This has been one of the busiest weekends yet, but for sure a rewarding one with many lasting memories! I am looking forward to the week ahead, but sadly, it is nearly time to say goodbye to Paris. Au revoir…

The Treasures of Paris

2/18/11

Bonsoir from Paris France! This week has been another busy one, filled with adventures all around Paris. The Louvre is one of the most well known art museums in the world, and I was fortunate to visit. One great perk of being a student in Paris is being able to take advantage of the many museums in Paris for free! Even though I am not much of an art aficionado, it is pretty amazing to see pieces that have been around for hundreds of years on display like the Winged Victory of Samothrace, Aphrodite known as the Venus de Milo, and of course, the Mona Lisa. My visit to the Louvre was cut short, but for good reason. Before coming to Europe, my sister (who has already completed the Discover the World Program) told me to get involved with the community and serve them. Since St. John’s is a Vincentian University, I decided it would be good for both the community and me. I had the opportunity to go to Le Rebours High School in Pairs and help students with their English. Many of the students were shy to speak, but the professor encouraged them to ask me questions in English. It was interesting for me because I could notice the smallest things listening to them speak. The professor asked the students a question and said, “Raise your fingers.” I didn’t understand at first but then realized what he meant, and corrected him as he had asked me to do. I enjoyed working with the students individually because I haven’t really had a chance to interact much with students in France. All in all, I am glad I participated and hope I can do it again while I am in France. Later in the week, St. John’s hosted a cheese tasting event for lunch with several assortments of French cheese like brie and blue cheese along with grapes, tomatoes, and fresh baguettes! The coordinator, Mike, made sure not to get any of the real strong stuff that would “knock our socks off.” I learned that the French have a fascination with strong cheeses, which I do not have the palate for. My brother surprised me for a spontaneous weekend in Paris. He booked his train on Friday afternoon and was here by Friday evening. Within a few hours I was even able to impress myself with a planned tour of Paris packed into a short weekend. We set off to The Palace of Versailles on Saturday. The size of the palace was daunting, but somehow my brother and I were able to make it through most of it including the Hall of mirrors, the apartments of the Dauphine, where the heirs to the thrones lived, as well as the surrounding gardens where Louis XIV would go on his daily walks.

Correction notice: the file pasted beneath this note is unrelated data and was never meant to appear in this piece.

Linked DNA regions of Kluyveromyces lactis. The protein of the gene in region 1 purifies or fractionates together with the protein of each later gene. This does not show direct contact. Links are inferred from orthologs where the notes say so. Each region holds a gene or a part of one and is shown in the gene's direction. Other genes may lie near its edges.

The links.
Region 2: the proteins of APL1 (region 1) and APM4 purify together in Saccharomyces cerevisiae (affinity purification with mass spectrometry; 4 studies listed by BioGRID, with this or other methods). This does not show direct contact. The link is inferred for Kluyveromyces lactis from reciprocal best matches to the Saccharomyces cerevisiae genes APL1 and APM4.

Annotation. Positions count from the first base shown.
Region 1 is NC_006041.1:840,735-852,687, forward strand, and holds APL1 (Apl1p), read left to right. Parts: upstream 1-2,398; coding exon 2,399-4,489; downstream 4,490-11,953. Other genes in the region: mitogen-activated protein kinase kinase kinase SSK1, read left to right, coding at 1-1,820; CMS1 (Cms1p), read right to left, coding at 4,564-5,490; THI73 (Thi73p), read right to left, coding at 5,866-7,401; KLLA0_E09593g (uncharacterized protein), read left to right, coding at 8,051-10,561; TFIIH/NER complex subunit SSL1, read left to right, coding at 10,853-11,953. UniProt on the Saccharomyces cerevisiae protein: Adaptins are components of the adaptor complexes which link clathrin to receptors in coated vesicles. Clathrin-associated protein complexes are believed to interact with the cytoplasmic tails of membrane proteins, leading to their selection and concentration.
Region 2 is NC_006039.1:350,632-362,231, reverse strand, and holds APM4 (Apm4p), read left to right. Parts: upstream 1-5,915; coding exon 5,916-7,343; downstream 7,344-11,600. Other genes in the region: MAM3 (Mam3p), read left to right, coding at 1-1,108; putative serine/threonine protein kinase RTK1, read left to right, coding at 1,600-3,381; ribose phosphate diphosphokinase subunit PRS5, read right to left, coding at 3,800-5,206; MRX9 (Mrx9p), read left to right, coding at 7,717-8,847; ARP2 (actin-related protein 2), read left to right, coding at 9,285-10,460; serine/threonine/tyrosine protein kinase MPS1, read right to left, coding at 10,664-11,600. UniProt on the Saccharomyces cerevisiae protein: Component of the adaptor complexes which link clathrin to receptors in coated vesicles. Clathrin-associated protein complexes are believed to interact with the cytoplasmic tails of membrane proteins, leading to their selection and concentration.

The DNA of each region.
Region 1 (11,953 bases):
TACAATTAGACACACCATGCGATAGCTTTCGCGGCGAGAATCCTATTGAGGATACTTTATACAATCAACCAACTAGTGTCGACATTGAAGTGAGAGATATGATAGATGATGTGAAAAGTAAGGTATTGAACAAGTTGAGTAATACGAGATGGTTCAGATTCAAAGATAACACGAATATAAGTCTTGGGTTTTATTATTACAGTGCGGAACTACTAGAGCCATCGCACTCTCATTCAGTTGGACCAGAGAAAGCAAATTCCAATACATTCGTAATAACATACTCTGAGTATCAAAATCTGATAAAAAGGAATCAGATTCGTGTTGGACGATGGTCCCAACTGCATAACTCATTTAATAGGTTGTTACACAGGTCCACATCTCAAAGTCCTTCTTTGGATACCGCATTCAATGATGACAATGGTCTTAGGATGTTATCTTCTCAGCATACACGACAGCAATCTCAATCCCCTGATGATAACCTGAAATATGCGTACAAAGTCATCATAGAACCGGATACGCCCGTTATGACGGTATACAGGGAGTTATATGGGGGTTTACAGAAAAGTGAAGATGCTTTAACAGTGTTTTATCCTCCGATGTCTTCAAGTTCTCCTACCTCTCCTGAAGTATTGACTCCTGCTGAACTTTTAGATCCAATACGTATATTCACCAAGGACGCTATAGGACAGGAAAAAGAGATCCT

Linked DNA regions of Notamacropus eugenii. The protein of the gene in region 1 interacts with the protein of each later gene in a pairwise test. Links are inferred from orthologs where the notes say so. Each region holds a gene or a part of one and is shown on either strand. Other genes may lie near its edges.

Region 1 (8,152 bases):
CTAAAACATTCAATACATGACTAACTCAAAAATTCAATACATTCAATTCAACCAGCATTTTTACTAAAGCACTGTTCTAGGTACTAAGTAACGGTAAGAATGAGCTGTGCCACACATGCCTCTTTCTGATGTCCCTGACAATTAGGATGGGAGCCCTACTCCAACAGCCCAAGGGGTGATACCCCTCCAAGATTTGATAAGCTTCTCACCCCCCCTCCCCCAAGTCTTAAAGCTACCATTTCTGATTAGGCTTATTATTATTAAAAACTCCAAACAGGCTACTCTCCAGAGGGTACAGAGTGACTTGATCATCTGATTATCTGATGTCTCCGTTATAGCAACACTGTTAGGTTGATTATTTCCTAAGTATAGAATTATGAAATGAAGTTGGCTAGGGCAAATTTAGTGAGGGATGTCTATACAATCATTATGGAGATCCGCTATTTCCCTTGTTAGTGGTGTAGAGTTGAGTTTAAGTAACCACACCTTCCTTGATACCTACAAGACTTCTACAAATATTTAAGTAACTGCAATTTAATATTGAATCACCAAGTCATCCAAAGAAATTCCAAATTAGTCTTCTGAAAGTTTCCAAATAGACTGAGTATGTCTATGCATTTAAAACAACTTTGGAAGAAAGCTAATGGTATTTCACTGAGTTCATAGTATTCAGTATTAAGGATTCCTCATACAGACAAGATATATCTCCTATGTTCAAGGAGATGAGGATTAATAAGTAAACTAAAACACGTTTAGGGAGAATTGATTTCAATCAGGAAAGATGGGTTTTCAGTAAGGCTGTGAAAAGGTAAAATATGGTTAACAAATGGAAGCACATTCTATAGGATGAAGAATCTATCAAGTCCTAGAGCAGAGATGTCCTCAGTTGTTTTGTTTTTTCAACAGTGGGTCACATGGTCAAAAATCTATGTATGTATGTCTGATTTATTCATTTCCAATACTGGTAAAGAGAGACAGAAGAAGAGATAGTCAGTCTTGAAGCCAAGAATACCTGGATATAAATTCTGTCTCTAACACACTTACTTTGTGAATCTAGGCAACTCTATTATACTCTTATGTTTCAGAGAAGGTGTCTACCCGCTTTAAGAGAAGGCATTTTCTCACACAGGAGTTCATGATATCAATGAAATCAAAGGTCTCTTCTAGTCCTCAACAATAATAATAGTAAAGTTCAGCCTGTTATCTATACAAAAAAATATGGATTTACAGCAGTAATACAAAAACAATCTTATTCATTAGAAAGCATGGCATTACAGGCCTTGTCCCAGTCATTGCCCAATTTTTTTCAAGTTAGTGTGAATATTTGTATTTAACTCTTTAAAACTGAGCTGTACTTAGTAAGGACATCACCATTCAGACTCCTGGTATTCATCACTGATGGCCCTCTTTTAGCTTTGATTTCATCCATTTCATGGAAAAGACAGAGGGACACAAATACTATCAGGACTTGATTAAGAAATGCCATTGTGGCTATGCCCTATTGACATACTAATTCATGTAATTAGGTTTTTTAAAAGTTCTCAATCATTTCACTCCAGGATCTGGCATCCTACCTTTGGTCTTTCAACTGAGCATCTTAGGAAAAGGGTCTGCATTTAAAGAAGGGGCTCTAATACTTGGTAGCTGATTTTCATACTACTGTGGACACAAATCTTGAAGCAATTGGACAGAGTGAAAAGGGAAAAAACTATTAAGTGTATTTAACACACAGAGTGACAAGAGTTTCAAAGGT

The audio tour was helpful in giving us the history as we wandered around inside the palace walls. One particularly interesting exhibit was a room brimming with French war paintings depicting various victory and battle scenes. The paintings took us through about 400 years of history! Sunday morning I decided to take Anthony around the immediate city of Paris. We went to Mass at Notre Dame and then out for some tasty banana and nutella crepes! These crepes weren’t like the usually street fare; they were wrapped a little differently. We had the luxury of topping them with ice cream because we were in a restaurant, which made them all the more enjoyable. The rest of the day followed with the “must-see” attractions Paris hosts, like the Eiffel Tower, Arc de Triomphe, and Montmartre. We had hoped to ascend to the top of the Eiffel tower because I had gone up two years ago with my sister, but it was closed due to construction. Luckily, it is scheduled to reopen before I leave in less than 2 weeks. Next, we exited the subway, and began our ascent to the top of Montmartre from the bottom of the hill. Climbing took a little out of me, but once we arrived at the top, we enjoyed an incredible panoramic view of the entire city of Paris. As we took in the vista, people were all around us, music playing, and there was not a worry on my mind. All we did was stop and stare off into the distance. It was the perfect way to end a great weekend.